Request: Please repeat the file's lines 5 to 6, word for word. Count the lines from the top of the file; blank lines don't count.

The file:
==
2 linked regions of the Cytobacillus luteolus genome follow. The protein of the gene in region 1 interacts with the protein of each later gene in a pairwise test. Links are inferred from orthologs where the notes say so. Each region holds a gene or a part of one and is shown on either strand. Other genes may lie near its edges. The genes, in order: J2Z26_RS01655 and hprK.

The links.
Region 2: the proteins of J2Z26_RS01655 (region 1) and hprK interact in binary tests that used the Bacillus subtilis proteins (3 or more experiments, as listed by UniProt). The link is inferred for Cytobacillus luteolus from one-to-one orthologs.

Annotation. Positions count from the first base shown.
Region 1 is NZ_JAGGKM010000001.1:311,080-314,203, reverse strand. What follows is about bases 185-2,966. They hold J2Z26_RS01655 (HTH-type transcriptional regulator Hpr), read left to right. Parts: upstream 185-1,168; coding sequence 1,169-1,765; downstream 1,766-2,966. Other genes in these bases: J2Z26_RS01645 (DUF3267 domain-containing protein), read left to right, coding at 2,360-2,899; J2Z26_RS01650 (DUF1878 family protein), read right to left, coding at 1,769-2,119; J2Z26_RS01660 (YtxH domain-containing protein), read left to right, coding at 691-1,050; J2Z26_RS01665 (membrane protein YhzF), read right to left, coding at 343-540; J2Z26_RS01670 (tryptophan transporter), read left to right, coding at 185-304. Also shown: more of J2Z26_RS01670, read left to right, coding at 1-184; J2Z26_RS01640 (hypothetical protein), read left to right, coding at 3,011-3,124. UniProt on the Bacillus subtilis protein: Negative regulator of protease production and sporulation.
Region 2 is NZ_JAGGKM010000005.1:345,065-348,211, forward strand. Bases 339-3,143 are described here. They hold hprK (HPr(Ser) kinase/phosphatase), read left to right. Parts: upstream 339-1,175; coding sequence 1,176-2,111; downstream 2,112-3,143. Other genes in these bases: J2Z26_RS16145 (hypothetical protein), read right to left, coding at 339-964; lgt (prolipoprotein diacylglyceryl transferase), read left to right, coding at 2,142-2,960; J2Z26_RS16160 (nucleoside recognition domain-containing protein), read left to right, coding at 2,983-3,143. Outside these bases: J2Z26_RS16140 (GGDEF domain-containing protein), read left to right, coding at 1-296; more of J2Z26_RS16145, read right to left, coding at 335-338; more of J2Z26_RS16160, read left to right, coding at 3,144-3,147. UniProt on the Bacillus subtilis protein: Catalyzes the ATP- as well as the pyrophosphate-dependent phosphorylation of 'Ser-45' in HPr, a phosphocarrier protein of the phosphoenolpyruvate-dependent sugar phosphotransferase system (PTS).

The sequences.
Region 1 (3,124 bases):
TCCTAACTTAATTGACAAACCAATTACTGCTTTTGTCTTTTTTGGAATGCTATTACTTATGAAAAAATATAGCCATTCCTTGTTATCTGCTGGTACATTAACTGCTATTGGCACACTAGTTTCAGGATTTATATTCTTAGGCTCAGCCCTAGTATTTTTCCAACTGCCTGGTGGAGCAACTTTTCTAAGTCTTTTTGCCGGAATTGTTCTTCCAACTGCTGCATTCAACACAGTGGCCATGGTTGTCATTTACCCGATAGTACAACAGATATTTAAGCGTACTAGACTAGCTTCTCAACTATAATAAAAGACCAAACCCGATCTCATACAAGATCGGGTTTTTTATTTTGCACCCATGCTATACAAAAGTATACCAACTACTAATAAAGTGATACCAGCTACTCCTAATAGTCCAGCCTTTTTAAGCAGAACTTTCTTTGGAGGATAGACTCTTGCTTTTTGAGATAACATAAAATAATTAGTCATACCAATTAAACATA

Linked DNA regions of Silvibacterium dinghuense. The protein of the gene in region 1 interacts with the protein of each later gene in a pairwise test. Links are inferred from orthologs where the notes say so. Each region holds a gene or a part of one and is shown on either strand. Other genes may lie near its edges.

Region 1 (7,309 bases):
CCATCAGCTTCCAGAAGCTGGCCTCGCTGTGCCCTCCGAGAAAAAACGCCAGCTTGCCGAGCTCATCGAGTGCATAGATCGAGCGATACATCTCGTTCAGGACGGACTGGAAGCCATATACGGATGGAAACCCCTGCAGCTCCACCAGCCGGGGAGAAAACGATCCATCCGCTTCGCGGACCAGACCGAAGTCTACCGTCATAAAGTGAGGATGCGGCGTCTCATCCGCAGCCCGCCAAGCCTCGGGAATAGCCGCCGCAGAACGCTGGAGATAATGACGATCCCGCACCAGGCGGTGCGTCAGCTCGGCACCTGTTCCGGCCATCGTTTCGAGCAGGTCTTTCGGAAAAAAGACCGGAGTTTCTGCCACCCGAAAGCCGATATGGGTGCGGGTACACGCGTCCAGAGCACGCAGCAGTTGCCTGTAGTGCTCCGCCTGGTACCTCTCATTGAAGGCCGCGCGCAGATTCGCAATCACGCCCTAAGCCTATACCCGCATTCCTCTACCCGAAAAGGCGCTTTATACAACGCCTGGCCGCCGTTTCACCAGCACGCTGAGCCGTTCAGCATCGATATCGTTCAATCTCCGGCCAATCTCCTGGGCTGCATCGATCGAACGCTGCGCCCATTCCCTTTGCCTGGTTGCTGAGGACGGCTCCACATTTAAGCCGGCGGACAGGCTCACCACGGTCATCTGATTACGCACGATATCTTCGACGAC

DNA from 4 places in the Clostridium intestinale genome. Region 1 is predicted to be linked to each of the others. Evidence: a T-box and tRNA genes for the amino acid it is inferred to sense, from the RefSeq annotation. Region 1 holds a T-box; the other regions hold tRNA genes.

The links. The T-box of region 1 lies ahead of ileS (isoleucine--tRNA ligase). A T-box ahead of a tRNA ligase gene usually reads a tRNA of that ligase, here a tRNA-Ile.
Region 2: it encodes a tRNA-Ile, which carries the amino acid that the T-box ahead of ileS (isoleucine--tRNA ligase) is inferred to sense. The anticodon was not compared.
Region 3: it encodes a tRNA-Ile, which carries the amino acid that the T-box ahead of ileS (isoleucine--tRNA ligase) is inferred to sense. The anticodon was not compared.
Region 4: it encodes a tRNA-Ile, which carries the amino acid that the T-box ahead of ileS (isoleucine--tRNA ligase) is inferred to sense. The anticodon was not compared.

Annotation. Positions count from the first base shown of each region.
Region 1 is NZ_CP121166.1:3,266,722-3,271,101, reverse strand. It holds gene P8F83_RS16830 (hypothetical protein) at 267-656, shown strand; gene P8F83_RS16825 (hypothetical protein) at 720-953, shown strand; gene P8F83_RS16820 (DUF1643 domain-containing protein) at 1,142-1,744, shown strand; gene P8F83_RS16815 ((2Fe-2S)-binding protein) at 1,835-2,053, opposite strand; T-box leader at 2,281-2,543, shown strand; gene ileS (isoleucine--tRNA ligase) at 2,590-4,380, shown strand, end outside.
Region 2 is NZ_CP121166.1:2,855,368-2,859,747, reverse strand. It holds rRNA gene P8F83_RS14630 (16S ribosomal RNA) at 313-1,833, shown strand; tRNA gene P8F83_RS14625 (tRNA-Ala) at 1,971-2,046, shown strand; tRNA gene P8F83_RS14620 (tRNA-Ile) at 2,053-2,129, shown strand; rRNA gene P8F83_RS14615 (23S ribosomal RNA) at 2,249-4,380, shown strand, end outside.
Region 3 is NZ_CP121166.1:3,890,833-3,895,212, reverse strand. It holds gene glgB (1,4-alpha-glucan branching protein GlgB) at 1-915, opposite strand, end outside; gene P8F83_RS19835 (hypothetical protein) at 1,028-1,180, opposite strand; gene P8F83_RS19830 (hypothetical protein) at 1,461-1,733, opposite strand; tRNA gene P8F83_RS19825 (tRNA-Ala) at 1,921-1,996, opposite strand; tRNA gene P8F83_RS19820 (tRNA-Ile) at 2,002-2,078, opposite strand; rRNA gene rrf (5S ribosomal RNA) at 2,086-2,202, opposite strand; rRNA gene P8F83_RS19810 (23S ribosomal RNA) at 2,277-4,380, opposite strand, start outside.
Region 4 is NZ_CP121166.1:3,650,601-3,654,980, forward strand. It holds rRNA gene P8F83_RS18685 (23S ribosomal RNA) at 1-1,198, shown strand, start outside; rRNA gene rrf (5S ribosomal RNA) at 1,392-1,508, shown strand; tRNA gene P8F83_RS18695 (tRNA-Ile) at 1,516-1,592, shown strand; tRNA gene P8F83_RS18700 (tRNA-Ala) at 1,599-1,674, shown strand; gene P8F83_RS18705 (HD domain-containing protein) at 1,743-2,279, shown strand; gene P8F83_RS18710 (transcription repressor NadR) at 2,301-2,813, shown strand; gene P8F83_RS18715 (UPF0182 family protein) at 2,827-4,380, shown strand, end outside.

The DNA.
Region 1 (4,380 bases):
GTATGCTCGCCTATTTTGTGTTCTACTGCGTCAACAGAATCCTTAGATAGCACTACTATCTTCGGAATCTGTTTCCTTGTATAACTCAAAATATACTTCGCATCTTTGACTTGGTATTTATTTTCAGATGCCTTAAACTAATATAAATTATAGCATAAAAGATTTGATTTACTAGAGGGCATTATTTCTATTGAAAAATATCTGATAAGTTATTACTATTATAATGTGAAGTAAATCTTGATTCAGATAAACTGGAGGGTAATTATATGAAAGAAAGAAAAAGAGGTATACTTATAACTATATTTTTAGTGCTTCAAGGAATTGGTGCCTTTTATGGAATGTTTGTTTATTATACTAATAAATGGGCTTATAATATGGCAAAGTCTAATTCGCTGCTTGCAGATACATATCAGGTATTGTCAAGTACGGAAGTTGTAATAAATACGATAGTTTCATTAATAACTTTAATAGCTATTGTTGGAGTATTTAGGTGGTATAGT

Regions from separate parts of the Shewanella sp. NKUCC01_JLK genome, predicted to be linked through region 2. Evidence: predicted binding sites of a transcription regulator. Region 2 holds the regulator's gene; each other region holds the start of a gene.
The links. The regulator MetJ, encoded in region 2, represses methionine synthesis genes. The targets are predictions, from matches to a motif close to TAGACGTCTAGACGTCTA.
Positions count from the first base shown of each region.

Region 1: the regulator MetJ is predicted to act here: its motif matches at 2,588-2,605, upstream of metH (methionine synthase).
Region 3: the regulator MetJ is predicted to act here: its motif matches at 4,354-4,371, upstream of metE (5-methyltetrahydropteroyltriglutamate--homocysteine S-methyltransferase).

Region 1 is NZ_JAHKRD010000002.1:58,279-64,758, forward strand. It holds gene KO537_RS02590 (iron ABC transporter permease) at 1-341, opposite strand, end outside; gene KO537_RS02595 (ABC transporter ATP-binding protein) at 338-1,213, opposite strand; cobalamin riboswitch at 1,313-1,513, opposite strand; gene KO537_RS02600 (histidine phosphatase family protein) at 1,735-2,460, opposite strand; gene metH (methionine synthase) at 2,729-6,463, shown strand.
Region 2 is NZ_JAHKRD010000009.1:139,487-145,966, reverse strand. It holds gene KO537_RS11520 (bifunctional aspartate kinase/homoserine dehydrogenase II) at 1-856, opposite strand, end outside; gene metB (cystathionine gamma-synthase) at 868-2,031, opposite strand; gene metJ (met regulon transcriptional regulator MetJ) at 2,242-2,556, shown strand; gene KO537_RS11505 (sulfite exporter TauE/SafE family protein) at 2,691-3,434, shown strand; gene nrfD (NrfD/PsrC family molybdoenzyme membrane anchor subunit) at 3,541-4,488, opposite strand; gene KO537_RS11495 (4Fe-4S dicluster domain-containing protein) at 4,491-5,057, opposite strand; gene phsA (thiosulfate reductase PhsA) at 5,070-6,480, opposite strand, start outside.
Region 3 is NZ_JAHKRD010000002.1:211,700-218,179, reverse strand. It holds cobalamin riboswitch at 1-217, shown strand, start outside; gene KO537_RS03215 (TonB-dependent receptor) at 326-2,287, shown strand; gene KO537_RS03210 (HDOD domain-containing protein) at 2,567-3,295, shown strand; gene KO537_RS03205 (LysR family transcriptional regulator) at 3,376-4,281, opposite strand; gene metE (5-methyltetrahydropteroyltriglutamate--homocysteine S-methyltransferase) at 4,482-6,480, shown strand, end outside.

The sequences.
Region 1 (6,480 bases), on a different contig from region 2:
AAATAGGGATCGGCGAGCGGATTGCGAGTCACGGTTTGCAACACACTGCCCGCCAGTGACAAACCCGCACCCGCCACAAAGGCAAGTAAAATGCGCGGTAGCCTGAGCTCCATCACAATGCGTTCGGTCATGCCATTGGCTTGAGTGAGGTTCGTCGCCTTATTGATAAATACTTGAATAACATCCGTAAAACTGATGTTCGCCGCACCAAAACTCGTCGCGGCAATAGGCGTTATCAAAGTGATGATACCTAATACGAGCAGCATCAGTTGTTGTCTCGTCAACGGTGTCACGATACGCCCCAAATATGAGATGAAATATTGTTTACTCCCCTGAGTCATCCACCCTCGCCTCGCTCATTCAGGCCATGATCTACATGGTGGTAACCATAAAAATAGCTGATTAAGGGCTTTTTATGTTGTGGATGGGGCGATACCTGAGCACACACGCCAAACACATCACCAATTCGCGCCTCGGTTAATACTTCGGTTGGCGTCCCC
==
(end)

Region 1 is NZ_JAGGKM010000001.1:311,080-314,203, reverse strand. What follows is about bases 185-2,966. They hold J2Z26_RS01655 (HTH-type transcriptional regulator Hpr), read left to right. Parts: upstream 185-1,168; coding sequence 1,169-1,765; downstream 1,766-2,966. Other genes in these bases: J2Z26_RS01645 (DUF3267 domain-containing protein), read left to right, coding at 2,360-2,899; J2Z26_RS01650 (DUF1878 family protein), read right to left, coding at 1,769-2,119; J2Z26_RS01660 (YtxH domain-containing protein), read left to right, coding at 691-1,050; J2Z26_RS01665 (membrane protein YhzF), read right to left, coding at 343-540; J2Z26_RS01670 (tryptophan transporter), read left to right, coding at 185-304. Also shown: more of J2Z26_RS01670, read left to right, coding at 1-184; J2Z26_RS01640 (hypothetical protein), read left to right, coding at 3,011-3,124. UniProt on the Bacillus subtilis protein: Negative regulator of protease production and sporulation.
Region 2 is NZ_JAGGKM010000005.1:345,065-348,211, forward strand. Bases 339-3,143 are described here. They hold hprK (HPr(Ser) kinase/phosphatase), read left to right. Parts: upstream 339-1,175; coding sequence 1,176-2,111; downstream 2,112-3,143. Other genes in these bases: J2Z26_RS16145 (hypothetical protein), read right to left, coding at 339-964; lgt (prolipoprotein diacylglyceryl transferase), read left to right, coding at 2,142-2,960; J2Z26_RS16160 (nucleoside recognition domain-containing protein), read left to right, coding at 2,983-3,143. Outside these bases: J2Z26_RS16140 (GGDEF domain-containing protein), read left to right, coding at 1-296; more of J2Z26_RS16145, read right to left, coding at 335-338; more of J2Z26_RS16160, read left to right, coding at 3,144-3,147. UniProt on the Bacillus subtilis protein: Catalyzes the ATP- as well as the pyrophosphate-dependent phosphorylation of 'Ser-45' in HPr, a phosphocarrier protein of the phosphoenolpyruvate-dependent sugar phosphotransferase system (PTS).